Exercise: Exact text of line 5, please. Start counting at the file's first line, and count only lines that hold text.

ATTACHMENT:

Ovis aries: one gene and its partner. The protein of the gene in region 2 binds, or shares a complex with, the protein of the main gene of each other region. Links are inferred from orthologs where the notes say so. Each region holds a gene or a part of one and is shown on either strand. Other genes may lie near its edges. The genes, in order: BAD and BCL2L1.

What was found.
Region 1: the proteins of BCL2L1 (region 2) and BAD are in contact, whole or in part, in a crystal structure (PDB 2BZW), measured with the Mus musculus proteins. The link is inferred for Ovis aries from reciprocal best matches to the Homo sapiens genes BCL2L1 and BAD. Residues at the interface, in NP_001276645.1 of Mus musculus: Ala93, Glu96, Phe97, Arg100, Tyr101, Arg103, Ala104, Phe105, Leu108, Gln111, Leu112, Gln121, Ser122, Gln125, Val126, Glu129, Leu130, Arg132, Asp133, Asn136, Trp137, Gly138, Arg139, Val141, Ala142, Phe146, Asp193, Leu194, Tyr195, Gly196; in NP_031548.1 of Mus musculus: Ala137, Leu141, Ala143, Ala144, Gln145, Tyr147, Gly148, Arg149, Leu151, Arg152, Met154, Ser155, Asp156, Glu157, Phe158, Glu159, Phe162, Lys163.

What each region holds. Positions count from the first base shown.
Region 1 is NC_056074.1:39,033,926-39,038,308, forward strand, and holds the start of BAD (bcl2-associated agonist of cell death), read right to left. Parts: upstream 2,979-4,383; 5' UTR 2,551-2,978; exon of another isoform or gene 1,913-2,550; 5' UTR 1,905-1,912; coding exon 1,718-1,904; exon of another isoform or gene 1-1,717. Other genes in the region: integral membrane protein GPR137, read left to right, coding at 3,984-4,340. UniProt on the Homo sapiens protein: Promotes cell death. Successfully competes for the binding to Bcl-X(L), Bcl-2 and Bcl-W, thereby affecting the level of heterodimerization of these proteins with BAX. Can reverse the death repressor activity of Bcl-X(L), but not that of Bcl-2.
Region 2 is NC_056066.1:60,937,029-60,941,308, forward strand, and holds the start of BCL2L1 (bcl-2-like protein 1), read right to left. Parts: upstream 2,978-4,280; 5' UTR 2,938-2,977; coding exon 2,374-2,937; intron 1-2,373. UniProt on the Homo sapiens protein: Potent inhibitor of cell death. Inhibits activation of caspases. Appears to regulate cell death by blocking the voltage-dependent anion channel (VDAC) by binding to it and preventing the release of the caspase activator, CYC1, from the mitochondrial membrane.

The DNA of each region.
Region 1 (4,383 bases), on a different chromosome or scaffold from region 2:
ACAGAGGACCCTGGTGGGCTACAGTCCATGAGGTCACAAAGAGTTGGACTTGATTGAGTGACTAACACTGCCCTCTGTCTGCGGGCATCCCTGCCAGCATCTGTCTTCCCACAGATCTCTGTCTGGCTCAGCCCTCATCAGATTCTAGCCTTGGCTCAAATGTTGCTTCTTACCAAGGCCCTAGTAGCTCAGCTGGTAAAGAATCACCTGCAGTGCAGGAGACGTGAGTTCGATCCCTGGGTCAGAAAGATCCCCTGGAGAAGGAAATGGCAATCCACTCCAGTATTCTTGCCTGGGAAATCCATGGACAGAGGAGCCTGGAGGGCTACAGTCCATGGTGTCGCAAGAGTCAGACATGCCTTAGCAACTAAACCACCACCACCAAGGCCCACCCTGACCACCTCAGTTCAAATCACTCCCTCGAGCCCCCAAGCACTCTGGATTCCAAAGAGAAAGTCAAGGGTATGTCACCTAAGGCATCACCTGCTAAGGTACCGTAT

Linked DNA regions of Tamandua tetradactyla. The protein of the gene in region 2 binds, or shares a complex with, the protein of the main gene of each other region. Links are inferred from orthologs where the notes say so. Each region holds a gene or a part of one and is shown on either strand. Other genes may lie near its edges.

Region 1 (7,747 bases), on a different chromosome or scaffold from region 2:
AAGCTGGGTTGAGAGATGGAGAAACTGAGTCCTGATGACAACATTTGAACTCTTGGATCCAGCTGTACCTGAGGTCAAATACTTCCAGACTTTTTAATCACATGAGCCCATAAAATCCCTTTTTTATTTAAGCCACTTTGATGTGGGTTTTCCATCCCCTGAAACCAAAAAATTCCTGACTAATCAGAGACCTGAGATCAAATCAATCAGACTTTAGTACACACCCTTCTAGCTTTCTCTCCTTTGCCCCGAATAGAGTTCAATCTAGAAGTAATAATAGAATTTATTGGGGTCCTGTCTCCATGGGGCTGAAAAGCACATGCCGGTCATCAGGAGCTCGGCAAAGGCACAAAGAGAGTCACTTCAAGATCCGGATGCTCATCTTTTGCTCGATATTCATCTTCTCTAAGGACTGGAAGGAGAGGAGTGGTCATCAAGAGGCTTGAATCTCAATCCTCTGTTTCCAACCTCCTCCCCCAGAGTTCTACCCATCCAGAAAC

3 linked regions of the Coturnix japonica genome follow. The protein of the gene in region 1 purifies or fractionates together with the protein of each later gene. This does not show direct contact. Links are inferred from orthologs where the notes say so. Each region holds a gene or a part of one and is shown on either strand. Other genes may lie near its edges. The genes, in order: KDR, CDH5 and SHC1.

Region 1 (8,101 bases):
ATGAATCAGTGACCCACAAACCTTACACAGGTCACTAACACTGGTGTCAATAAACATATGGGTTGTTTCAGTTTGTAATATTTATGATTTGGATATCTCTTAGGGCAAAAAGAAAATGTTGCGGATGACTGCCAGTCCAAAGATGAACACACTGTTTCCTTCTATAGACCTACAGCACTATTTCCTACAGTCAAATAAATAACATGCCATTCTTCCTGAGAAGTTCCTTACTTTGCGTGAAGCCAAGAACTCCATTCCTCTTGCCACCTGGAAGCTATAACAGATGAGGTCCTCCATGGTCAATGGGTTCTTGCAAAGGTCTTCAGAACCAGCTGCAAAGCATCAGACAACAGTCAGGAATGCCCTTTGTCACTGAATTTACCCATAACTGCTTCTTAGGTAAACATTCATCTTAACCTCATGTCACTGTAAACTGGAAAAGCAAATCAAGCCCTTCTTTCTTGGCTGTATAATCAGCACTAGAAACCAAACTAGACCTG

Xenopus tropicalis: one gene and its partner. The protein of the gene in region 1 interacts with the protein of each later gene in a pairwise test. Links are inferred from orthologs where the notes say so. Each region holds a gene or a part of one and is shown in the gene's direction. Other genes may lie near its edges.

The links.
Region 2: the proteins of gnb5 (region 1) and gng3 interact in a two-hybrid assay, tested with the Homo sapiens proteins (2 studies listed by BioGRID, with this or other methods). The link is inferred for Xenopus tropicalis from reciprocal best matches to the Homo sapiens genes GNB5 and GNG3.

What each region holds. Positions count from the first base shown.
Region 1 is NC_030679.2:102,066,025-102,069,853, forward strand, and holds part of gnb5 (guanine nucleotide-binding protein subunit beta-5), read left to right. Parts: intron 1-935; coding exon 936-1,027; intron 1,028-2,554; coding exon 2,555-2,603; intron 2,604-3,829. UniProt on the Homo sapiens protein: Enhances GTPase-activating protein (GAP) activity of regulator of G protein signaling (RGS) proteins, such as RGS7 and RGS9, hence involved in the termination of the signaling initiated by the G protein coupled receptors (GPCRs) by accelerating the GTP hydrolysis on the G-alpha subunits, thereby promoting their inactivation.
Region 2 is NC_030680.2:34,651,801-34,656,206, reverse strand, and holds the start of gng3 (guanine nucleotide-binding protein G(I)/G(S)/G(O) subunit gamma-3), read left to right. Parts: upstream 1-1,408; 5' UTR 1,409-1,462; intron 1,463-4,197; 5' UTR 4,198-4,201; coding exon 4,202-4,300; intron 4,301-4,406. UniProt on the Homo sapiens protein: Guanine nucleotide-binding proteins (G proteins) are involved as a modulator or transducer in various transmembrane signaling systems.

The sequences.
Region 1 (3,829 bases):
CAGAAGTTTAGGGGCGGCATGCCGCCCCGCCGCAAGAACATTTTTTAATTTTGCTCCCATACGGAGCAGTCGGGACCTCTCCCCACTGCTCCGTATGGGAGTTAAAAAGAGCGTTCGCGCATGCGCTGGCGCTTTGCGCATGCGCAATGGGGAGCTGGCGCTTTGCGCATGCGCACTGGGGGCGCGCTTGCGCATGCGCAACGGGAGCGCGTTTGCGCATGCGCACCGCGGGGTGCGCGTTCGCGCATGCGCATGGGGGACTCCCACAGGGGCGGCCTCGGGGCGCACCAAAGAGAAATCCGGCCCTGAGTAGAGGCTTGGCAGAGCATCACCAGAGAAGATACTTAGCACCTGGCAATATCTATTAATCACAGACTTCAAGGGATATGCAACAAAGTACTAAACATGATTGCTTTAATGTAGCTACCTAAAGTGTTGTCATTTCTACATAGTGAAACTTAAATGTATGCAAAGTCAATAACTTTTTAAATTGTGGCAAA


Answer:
Region 1 is NC_056074.1:39,033,926-39,038,308, forward strand, and holds the start of BAD (bcl2-associated agonist of cell death), read right to left. Parts: upstream 2,979-4,383; 5' UTR 2,551-2,978; exon of another isoform or gene 1,913-2,550; 5' UTR 1,905-1,912; coding exon 1,718-1,904; exon of another isoform or gene 1-1,717. Other genes in the region: integral membrane protein GPR137, read left to right, coding at 3,984-4,340. UniProt on the Homo sapiens protein: Promotes cell death. Successfully competes for the binding to Bcl-X(L), Bcl-2 and Bcl-W, thereby affecting the level of heterodimerization of these proteins with BAX. Can reverse the death repressor activity of Bcl-X(L), but not that of Bcl-2.